Can Nutrition And Lifestyle Behaviors Increase Immunity?


Remember the old saying “you are what you eat?” Can we control and prevent diseases with our diet?

In the United States, adults with COVID-19 with underlying lifestyle-related chronic diseases, including obesity, were more likely to be hospitalized and die from the disease.

A lot of research has been done on this subject: the immune system is essential for our health and well-being. An optimally functioning immune system is the body’s defense against pathogens.

There are many risk factors for an impaired immune system such as chronic stress, sedentary lifestyle, alcohol consumption, obesity, suboptimal nutrition, tobacco use and sleep deprivation. These risk factors decrease immune function, increase inflammation and increase risk of infectious disease.

There are six lifestyle behaviors to enhance immunity: adopt a healthy eating style, decrease stress, increase physical activity, avoid alcohol, sleep enough and treat tobacco use. I will talk about a few of these in the following paragraphs and leave you with some questions to ponder.

There are many dietary immune suppressors. Inflammation is directly linked to the immune system and is the root cause of many conditions. Processed sugar is an immune system suppressor and increases inflammation. High-fat meats and processed foods are also pro-inflammatory. There are several ways to adopt a healthy eating plan. Start by adding essential nutrients for the immune system, to include protein, vitamins, folic acid, iron, selenium, zinc, omega-3 fatty acids and dietary fiber. Protein is the building block of immune cells, while vitamin D and vitamin C can reduce inflammation. Greens, beans, onions, mushrooms, berries, turmeric, ginger and garlic are all good sources of these nutrients. Talk to your dietitian or nutritionist about how to include some of these power foods in your diet.

Who among us has stress? If you answered yes to this question, you are not alone. Chronic stress leads to an increase in cortisol, which is pro-inflammatory. Increased cortisol increases your appetite, which may lead to increased sugar and fat intake, decreased exercise, insomnia and alcohol use. Some ways to combat stress are to practice gratitude, form healthy relationships, take time for exercise and meditation, adopt healthy eating habits and get enough sleep. Foods that may reduce stress are those high in magnesium, like avocados, bananas, broccoli, pumpkin seeds, spinach, and my favorite, dark chocolate.

How much physical activity are you participating in per week? Physical inactivity impairs immune function and leads to inflammation and increases risk of mortality, viral and bacterial infection, cognitive decline, frailty and decreased vaccine response. Sedentary behavior is associated with an increase in cardiovascular disease; cardiovascular mortality; Type 2 diabetes; and colon, endometrial or lung cancer.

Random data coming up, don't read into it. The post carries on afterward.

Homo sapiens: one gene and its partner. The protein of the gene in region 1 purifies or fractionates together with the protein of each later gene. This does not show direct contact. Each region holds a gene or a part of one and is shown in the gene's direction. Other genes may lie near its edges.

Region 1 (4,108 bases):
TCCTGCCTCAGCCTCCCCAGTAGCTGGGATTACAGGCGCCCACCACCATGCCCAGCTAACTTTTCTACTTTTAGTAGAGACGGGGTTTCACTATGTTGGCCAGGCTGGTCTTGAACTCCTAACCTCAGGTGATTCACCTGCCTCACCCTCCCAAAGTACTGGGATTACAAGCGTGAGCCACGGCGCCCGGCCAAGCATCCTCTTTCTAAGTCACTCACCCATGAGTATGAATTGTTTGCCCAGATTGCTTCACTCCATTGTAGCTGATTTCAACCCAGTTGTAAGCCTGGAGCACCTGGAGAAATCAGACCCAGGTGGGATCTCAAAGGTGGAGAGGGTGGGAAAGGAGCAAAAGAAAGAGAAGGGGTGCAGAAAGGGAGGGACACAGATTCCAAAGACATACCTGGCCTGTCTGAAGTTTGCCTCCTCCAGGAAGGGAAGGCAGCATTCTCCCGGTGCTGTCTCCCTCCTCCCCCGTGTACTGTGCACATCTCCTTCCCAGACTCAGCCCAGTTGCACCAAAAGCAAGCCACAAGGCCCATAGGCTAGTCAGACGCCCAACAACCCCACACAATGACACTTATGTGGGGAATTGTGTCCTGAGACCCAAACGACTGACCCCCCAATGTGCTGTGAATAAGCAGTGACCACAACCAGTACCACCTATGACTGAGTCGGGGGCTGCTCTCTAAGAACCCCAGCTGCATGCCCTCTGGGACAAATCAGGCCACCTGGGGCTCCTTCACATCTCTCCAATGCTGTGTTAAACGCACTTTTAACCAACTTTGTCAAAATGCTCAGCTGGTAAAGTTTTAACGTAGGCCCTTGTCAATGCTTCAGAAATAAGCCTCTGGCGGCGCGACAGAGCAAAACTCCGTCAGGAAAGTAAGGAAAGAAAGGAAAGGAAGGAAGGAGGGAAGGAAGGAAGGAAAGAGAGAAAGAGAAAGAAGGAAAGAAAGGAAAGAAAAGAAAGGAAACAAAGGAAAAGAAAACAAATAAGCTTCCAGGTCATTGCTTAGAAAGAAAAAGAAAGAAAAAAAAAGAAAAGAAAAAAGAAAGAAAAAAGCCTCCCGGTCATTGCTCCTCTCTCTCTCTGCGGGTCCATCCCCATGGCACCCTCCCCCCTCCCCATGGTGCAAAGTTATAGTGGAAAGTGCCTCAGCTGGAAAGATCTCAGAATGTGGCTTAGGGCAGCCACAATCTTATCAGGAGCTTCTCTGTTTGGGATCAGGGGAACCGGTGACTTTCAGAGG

The ways to combat inactivity are simply to get up and move. Studies have shown that exercise increases antibody production. Benefits from exercise are obtained with at least 150 to 300 minutes of moderate physical activity.

Grab a friend, start a walking group. Participate in a physical activity if you are able. Join a gym if you are not already a member. Consult with a personal trainer. Dance. Swim, bike ride, learn to play pickleball with a friend. Pickleball can be a fun way to spend time with friends and get exercise too, and there are many places to learn and play at any age.

Alcohol misuse impairs immunity and significantly weakens our defenses. Alcohol reduces the body’s natural defenses, which in turn can increase inflammation. According to the World Health Organization, alcohol should be avoided.

How many hours of sleep are you getting per night? Poor sleep habits decrease the immune system’s ability to detect infectious agents and can promote low-grade inflammation. Studies show less than five to six hours of sleep per night can negatively impact immune function. Ways to combat sleeping problems are to establish a relaxing bedtime routine, and keep your bedroom dark, quiet and relaxing. Shut off electronic devices at least 30 minutes before bedtime. Exercise regularly and maintain a healthy diet. Avoid large meals and alcohol before bedtime.

Still smoking? Help is available to quit. Smoking influences immunity negatively. Nicotine is pro-inflammatory and immunosuppressive.

We can create health and happiness by how we live our lives. What do these six areas look like in your life? Are there any areas that could use some improvement? The time is now. If you need help in any of these areas, contact your health care provider or a professional who specializes in any area you may be struggling with. We are not an island. Reach out to friends, family, professionals, and help yourself create joy.


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